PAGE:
2. Owner-operators can function as for-hire motor carriers themselves.
These are the true independents. These business owners hold their own DOT motor carrier authority and operate as their own business entity.
When someone says “owner-operator,” this class of business owner is usually what they have in mind. While it may refer to the more recognizable “one truck, one driver” model, it can also describe driver-dispatchers for small fleets.
Because they are incorporated on their own as motor carriers, these drivers:
- Own or lease their own equipment
- Can offer services to anyone
- Keep 100% of the load revenue they generate
- Pay insurance, taxes, FICA and equipment expenses
- Source their own loads independently
- Are ineligible for worker’s compensation
Going the fully independent route has some appealing freedoms but a lack of security.
While these drivers are free to set their price and choose their time and location of work, they are also responsible for securing their own health insurance and paying their own business expenses.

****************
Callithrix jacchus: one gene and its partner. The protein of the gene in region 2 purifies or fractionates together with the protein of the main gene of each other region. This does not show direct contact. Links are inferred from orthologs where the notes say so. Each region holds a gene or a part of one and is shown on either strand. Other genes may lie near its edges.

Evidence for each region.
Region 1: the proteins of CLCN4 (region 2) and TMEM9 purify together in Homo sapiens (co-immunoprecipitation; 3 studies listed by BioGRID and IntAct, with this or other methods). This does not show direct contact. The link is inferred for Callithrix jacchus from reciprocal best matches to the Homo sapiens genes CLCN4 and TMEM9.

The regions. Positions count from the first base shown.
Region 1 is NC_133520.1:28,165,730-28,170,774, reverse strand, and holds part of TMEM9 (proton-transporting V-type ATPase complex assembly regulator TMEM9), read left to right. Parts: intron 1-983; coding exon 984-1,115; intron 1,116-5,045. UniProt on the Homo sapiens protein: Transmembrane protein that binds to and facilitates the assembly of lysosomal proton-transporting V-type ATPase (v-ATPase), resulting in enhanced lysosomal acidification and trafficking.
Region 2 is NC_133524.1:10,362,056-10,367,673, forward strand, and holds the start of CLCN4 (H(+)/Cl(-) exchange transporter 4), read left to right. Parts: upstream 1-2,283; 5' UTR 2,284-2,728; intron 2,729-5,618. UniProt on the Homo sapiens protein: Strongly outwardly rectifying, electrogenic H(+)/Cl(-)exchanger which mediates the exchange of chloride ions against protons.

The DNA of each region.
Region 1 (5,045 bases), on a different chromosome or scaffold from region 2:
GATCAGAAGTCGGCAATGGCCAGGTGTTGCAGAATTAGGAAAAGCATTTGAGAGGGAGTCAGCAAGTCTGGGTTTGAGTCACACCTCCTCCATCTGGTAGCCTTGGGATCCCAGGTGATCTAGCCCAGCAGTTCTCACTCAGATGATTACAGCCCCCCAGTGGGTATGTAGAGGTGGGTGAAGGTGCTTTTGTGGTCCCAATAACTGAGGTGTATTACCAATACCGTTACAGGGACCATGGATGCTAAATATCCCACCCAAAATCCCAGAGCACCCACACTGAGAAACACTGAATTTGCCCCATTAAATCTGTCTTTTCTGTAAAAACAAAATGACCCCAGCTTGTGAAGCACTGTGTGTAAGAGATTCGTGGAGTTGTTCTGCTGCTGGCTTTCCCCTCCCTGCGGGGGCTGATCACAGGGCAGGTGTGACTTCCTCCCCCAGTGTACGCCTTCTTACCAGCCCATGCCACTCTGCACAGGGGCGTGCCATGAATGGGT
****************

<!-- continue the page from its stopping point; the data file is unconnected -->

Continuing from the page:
Whether or not owner-operators are contracted with motor carriers determines how they go about finding work. There are three main methods they can use to source loads.
1. They can find loads through lease agreements with motor carriers.
Because the motor carrier they work with has sole rights to their services, they will typically connect them with loads to move.
However, because they are independent contractors rather than employee drivers, these owner-operators have the ability to choose which loads they want and decline ones they don’t.
2. They can bid on loads independently on digital load boards.
Load boards are open marketplaces where shippers post loads they need to move and carriers bid on them. Popular load boards include the DAT, Internet Truckstop and Getloaded.com.
Owner-operators who are their own for-hire carriers use this method, as the responsibility of finding loads is in their hands.
3. They can work with 3PLs/brokers to find loads.
Many owner-operators who have their own motor carrier authority are also vetted carriers in third-party logistics providers' (3PL) carrier networks (aka freight brokers). These 3PLs match owner-operators with available loads from shippers.
Going through a 3PL combines the independence of going it alone on a digital load board with the perks that come with working with experienced logistics professionals. 3PLs help drivers find backhauls, negotiate rates and optimize routes to minimize dead miles.